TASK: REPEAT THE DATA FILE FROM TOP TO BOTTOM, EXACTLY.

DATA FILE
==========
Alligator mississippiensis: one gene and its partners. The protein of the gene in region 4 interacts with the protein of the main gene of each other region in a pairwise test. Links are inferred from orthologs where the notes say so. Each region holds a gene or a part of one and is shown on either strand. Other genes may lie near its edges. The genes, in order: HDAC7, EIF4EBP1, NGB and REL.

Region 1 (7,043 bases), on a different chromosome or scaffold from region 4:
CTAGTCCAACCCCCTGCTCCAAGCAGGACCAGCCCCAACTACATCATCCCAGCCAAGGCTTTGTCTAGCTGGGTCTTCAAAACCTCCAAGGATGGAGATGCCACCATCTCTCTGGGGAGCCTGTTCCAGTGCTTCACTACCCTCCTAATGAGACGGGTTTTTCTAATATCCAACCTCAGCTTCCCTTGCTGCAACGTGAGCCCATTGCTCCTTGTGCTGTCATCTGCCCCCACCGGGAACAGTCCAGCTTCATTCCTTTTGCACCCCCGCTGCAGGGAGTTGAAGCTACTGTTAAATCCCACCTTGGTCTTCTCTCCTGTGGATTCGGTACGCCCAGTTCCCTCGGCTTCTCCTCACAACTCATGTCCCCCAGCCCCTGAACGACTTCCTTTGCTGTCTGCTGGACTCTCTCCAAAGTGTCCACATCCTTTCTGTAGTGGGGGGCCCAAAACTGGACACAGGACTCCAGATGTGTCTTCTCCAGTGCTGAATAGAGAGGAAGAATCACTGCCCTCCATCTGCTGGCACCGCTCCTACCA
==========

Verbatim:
Alligator mississippiensis: one gene and its partners. The protein of the gene in region 4 interacts with the protein of the main gene of each other region in a pairwise test. Links are inferred from orthologs where the notes say so. Each region holds a gene or a part of one and is shown on either strand. Other genes may lie near its edges. The genes, in order: HDAC7, EIF4EBP1, NGB and REL.

Region 1 (7,043 bases), on a different chromosome or scaffold from region 4:
CTAGTCCAACCCCCTGCTCCAAGCAGGACCAGCCCCAACTACATCATCCCAGCCAAGGCTTTGTCTAGCTGGGTCTTCAAAACCTCCAAGGATGGAGATGCCACCATCTCTCTGGGGAGCCTGTTCCAGTGCTTCACTACCCTCCTAATGAGACGGGTTTTTCTAATATCCAACCTCAGCTTCCCTTGCTGCAACGTGAGCCCATTGCTCCTTGTGCTGTCATCTGCCCCCACCGGGAACAGTCCAGCTTCATTCCTTTTGCACCCCCGCTGCAGGGAGTTGAAGCTACTGTTAAATCCCACCTTGGTCTTCTCTCCTGTGGATTCGGTACGCCCAGTTCCCTCGGCTTCTCCTCACAACTCATGTCCCCCAGCCCCTGAACGACTTCCTTTGCTGTCTGCTGGACTCTCTCCAAAGTGTCCACATCCTTTCTGTAGTGGGGGGCCCAAAACTGGACACAGGACTCCAGATGTGTCTTCTCCAGTGCTGAATAGAGAGGAAGAATCACTGCCCTCCATCTGCTGGCACCGCTCCTACCA